The quantitative results with respect to estimated effects and coefficients of this evaluation are found in table 2b. The coefficients denoted by “Coef” in table 2b indicate the magnitude of the effect of an individual constituent or interaction. The statistical significance of these results is described by a p-value which is denoted “P” in table 2b. A p-value less than 0.05 denotes a statistical significance. This is to say that when a p-value less than 0.05 is observed, these is sufficient statistical evidence to make inferences about the contribution of an individual constituent or interaction to the system with respect to removal rate.
The beneficial second order interactions obtained from this evaluation are as follows:
Example 3 illustrates the effects and interactions more specifically of constituents, in coded units, A17, A20, A23, A27 and A29. These constituents in uncoded units are HEDP, HPA, phosphoric acid, citric acid and glycine respectively. Again, process procedures, parameters and equipment were held constant as described in tables A and B. Silica was present in each slurry at a concentration of 5.71 percent by weight of the total solution. Hydrogen peroxide in a 35 percent by weight solution was held constant in each slurry at a level of 2.57 percent by weight of the total solution. A fractional factorial design of experiment model was created to incorporate these chemistries. By so doing, nineteen slurries were formulated and quantitatively analyzed by examining removal rate data. The design of experiment model is defined in table 3a. A statistical analysis of this data is found in table 3b where the estimated effects and coefficients of individual constituents and interactions up through the fourth order are displayed.
Table 3a depicts the levels at which each of the constituents were evaluated. For example, in addition to silica and hydrogen peroxide which were afore mentioned, slurry number 3, indicated by RunOrder 3, comprised 0.1 percent A17, 1.1 percent A27, 0.1 percent A29, 0.1 percent A20 and no A23. Each of the percentages described above are indicative of a percent by weight of the total slurry. The significance of this example is that A29 and A20 are shown to have an adverse effect on removal rate when in the presence of all the other constituents in this specific evaluation. Approximate values of said negative impacts in this specific system are found in table 3b and are characterized by their estimated coefficients; denoted by “Coef”.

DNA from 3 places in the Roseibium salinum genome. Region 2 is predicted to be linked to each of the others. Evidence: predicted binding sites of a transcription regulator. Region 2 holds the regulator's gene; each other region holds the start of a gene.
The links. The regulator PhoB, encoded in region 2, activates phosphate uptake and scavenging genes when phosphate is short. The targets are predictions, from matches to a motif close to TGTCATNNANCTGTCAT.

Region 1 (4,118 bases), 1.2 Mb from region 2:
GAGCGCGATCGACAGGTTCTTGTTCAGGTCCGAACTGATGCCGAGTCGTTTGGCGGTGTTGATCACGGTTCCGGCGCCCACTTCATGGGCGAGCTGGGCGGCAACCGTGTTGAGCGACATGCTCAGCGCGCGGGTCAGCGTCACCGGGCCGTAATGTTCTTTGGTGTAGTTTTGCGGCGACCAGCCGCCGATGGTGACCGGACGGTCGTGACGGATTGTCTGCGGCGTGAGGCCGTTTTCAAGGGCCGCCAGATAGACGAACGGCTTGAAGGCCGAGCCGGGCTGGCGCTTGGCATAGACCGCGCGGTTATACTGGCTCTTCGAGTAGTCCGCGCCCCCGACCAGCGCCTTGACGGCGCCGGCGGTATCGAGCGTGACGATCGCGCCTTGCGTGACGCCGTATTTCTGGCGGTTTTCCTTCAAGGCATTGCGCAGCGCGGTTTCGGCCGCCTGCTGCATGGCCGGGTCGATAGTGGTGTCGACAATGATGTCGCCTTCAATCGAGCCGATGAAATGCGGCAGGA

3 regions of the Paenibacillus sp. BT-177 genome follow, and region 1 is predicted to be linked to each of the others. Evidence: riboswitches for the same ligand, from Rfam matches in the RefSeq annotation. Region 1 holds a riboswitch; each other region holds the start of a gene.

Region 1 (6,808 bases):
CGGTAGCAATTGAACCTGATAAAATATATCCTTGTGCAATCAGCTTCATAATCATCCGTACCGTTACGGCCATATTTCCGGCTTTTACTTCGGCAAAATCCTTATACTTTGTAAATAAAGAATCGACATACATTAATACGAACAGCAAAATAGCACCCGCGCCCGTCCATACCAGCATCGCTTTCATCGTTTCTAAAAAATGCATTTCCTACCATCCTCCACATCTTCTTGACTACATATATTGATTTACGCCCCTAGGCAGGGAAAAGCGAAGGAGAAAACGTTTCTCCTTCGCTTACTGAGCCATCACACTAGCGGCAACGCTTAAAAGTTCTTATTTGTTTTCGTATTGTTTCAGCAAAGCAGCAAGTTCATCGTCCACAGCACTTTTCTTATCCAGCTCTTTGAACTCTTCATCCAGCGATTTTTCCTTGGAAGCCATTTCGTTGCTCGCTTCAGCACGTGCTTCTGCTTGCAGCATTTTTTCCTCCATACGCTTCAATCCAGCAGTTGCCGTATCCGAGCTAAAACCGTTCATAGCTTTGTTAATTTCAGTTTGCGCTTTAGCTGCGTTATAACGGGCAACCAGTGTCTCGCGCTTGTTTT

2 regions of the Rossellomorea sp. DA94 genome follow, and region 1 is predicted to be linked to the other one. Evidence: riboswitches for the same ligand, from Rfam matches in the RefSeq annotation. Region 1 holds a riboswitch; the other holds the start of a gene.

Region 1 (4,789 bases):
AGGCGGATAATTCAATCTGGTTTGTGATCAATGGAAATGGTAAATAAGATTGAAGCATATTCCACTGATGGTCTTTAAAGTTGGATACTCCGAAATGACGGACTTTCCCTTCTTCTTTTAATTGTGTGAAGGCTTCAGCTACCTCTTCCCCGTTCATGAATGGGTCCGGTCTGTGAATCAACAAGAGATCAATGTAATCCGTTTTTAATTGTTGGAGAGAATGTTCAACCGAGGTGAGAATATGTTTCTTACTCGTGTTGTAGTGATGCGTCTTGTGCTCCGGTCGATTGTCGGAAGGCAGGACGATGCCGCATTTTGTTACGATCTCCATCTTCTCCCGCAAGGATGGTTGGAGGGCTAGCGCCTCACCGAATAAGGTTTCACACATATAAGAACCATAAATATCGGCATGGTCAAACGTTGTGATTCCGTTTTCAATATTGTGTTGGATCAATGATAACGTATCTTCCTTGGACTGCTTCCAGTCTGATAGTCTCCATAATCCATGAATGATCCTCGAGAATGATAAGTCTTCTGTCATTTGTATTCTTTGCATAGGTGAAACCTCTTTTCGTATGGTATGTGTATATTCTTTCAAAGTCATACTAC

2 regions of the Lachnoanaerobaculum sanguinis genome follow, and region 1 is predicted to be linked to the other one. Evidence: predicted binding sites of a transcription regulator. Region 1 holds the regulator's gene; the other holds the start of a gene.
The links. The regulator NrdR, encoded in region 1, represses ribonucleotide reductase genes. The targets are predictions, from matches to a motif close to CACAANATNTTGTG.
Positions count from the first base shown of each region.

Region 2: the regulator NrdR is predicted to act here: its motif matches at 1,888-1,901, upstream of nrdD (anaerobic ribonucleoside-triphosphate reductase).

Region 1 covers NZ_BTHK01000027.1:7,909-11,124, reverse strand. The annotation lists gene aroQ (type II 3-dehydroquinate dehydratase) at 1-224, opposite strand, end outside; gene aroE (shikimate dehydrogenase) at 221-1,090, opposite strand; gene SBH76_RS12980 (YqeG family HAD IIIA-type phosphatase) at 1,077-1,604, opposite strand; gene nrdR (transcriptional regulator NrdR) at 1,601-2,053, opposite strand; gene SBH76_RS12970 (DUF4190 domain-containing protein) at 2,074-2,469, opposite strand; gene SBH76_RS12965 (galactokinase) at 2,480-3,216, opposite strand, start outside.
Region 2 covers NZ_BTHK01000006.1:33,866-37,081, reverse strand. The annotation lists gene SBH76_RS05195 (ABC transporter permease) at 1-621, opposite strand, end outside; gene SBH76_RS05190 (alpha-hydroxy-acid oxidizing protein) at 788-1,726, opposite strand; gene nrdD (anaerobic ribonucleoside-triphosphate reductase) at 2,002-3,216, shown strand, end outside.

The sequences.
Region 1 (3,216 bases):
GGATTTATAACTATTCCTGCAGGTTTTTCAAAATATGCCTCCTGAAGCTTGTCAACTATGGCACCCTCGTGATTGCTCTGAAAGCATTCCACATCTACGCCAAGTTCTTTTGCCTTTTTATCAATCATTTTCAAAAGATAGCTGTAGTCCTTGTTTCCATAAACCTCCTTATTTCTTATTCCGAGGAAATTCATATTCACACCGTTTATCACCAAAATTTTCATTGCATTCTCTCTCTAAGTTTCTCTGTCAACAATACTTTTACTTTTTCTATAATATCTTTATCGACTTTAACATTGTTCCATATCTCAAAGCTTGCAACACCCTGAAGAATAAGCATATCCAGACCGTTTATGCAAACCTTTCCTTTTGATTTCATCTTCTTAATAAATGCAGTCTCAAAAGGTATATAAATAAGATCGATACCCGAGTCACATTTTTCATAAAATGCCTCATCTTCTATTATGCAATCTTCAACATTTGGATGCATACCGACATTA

Example 4 depicts the effects of individual constituents and interactions of the preferred constituents in this invention. In coded units, these constituents are A0, A17, A23 and A27. Respectively, these constituents in uncoded units are hydrogen peroxide, HEDP, phosphoric acid and citric acid. All procedures, parameters and equipment were held constant as described in tables A and B. A fractional factorial design of experiment model was utilized to determine the magnitude of contributions with respect to removal rate of each constituent. The fractional factorial design of experiment model is portrayed in table 4a. Silica was present as 5.71 percent by total weight of each slurry. Ammonium hydroxide was utilized to standardize the pH throughout the evaluation at 2.5. Quantitative statistical analysis of the results of this example is available in table 4b. The concentrations of each constituent in each slurry is depicted in table 4a. For example, the first slurry evaluated, denoted by RunOrder 1, comprised of 0.25 weight percent A17, 0.25 weight percent A23, 0.27 weight percent A27 and 1.29 weight percent A0. Said weight percent values are indicative of total weight percent.
This example illustrates the significant interactions between the preferred constituents in this invention up through the second order.
This example illustrates the performance capability of this invention. All process parameters and equipment were held constant as described in Tables A and B when slurry comprising hydrogen peroxide, citric acid, HEDP, phosphoric acid, ammonium hydroxide, silica and water was evaluated.
Thirty different runs were performed according to tables A and B. The removal and surface roughness data from these thirty runs were statistically analyzed. Removal rate data is portrayed graphically in
The chemistry utilized to obtain the data depicted in